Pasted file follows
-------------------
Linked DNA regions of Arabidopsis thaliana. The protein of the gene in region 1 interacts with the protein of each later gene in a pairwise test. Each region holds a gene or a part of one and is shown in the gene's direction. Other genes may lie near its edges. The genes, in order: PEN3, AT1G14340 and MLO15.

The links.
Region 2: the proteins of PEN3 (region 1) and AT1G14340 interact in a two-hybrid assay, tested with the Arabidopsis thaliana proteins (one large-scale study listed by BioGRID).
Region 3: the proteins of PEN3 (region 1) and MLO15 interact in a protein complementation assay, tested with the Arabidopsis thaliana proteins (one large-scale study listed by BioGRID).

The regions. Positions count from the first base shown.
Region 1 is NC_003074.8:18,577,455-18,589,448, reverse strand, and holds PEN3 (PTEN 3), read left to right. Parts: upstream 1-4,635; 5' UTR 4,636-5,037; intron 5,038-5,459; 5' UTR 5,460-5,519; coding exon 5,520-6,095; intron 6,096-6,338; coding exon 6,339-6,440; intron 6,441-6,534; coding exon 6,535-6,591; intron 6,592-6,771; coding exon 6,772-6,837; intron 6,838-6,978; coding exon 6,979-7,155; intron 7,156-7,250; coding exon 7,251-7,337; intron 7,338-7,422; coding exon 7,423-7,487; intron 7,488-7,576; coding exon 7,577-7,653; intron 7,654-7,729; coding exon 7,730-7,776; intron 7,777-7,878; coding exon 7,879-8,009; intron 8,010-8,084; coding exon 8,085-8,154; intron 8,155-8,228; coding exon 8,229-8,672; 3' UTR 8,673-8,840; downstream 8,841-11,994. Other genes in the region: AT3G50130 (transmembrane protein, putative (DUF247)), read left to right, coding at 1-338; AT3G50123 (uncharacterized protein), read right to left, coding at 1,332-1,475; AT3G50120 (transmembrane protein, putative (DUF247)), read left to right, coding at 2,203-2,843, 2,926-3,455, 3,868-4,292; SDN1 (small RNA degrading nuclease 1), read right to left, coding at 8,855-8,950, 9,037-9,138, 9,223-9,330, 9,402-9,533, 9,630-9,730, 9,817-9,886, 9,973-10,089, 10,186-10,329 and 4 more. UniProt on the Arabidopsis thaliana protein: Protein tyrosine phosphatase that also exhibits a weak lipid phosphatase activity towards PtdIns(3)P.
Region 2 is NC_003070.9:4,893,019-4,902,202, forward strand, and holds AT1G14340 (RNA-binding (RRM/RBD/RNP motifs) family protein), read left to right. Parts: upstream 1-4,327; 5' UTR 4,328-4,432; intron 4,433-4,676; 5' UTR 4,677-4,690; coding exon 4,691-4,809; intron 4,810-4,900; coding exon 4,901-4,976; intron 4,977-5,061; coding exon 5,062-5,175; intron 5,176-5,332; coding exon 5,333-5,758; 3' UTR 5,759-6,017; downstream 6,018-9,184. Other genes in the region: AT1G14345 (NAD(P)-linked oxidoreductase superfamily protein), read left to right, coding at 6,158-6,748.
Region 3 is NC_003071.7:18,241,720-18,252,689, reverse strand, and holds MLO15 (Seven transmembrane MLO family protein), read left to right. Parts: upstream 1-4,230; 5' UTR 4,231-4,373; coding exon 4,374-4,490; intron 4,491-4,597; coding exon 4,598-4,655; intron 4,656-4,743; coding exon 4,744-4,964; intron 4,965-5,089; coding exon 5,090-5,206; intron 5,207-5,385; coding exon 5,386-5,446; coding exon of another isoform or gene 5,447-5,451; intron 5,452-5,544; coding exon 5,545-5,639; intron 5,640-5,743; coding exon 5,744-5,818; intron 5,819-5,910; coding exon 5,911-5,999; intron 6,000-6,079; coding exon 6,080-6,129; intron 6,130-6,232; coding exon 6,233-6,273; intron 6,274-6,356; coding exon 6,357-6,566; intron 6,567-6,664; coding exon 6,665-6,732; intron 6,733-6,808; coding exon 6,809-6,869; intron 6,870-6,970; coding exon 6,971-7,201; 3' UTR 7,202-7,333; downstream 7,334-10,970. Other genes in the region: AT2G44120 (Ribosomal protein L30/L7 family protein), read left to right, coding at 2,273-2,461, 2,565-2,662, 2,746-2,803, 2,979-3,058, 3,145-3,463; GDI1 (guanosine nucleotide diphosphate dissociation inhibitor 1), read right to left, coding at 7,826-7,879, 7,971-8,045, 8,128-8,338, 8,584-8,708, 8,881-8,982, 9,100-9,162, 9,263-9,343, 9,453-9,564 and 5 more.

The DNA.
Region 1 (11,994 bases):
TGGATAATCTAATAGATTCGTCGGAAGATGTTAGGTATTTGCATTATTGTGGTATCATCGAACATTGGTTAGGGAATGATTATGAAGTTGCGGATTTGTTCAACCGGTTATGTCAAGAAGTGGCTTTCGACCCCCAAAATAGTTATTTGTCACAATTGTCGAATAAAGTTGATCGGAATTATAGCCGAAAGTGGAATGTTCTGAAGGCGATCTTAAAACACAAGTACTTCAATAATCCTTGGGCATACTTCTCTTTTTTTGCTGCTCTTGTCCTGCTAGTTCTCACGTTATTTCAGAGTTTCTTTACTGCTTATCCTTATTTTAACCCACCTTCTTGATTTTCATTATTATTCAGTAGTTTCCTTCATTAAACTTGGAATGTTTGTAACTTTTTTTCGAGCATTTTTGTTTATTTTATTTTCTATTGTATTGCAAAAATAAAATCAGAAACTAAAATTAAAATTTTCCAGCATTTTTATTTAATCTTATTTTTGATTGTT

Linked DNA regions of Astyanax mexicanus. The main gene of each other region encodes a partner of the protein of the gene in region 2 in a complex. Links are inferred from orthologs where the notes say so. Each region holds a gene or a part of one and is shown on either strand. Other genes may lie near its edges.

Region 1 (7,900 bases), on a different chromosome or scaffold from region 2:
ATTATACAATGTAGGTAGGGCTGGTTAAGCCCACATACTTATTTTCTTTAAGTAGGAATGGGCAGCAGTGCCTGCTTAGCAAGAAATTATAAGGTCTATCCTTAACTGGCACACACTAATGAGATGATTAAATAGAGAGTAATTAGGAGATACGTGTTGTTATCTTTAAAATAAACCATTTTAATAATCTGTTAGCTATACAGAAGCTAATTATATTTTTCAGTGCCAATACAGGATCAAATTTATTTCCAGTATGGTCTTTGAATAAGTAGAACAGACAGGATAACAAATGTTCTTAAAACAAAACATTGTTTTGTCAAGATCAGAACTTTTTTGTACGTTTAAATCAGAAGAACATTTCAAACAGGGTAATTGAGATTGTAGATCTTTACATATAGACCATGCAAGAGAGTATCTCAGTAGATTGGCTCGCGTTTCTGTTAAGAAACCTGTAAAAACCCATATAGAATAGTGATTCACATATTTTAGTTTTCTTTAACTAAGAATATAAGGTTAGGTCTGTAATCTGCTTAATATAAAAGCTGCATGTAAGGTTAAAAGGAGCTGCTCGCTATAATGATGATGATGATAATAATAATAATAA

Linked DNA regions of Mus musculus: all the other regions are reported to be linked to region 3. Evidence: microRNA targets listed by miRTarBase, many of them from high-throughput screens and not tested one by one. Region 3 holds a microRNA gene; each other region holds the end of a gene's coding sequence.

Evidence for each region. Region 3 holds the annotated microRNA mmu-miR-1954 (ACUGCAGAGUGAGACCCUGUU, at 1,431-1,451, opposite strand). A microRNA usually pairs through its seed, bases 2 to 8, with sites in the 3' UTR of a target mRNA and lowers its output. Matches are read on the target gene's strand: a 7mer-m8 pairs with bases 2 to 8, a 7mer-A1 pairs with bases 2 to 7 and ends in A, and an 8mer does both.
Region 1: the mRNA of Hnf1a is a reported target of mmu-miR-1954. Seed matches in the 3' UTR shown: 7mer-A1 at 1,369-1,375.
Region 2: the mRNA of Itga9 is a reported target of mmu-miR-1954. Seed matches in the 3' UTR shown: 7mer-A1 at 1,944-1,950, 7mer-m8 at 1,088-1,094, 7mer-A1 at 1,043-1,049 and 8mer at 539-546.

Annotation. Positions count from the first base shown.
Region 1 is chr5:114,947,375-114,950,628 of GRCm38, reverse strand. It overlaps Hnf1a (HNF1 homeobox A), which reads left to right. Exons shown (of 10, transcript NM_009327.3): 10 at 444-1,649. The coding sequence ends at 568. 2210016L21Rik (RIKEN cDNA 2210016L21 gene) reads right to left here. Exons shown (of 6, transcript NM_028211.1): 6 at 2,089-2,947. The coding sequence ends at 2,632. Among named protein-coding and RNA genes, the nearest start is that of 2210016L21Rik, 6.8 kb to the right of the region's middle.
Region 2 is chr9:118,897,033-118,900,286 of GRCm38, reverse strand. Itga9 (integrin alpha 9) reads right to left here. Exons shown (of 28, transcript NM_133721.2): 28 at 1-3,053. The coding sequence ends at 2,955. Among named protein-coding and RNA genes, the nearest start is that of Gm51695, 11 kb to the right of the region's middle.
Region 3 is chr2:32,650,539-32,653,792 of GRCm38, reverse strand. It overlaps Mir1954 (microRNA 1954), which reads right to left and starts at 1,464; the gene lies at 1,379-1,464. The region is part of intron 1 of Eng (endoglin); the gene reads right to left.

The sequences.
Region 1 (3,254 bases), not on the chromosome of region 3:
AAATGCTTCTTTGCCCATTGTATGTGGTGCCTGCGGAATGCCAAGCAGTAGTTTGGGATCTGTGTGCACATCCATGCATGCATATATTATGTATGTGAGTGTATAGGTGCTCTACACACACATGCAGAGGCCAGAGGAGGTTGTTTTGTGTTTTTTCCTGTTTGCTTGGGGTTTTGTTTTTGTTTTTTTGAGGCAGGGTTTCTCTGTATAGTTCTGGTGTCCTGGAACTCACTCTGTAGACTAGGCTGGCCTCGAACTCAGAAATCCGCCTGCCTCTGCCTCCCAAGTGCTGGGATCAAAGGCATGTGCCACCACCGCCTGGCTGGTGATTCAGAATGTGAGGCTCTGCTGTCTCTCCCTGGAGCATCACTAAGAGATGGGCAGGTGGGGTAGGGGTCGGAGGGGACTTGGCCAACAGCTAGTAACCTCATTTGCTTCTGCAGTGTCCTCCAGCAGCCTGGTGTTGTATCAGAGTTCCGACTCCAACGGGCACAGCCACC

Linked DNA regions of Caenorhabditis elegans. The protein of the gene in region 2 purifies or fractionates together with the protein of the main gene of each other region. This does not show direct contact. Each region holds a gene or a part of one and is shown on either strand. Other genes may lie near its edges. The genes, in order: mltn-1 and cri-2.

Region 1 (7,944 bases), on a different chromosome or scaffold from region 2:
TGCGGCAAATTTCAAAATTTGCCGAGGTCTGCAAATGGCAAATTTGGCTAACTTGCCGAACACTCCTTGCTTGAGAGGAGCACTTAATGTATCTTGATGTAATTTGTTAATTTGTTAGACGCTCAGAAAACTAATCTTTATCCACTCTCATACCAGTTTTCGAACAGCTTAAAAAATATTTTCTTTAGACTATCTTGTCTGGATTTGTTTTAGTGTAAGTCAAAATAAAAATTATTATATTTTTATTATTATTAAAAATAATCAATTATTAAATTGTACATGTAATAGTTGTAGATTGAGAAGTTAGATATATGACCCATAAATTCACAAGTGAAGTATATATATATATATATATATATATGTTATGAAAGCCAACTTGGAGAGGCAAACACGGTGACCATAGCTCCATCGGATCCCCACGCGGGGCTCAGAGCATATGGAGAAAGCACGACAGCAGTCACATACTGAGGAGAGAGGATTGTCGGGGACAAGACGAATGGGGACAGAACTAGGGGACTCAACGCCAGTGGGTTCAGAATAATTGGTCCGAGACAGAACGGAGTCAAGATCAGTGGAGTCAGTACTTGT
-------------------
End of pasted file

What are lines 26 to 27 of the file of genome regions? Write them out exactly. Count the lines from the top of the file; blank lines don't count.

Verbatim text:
Linked DNA regions of Caenorhabditis elegans. The protein of the gene in region 2 purifies or fractionates together with the protein of the main gene of each other region. This does not show direct contact. Each region holds a gene or a part of one and is shown on either strand. Other genes may lie near its edges. The genes, in order: mltn-1 and cri-2.

Region 1 (7,944 bases), on a different chromosome or scaffold from region 2: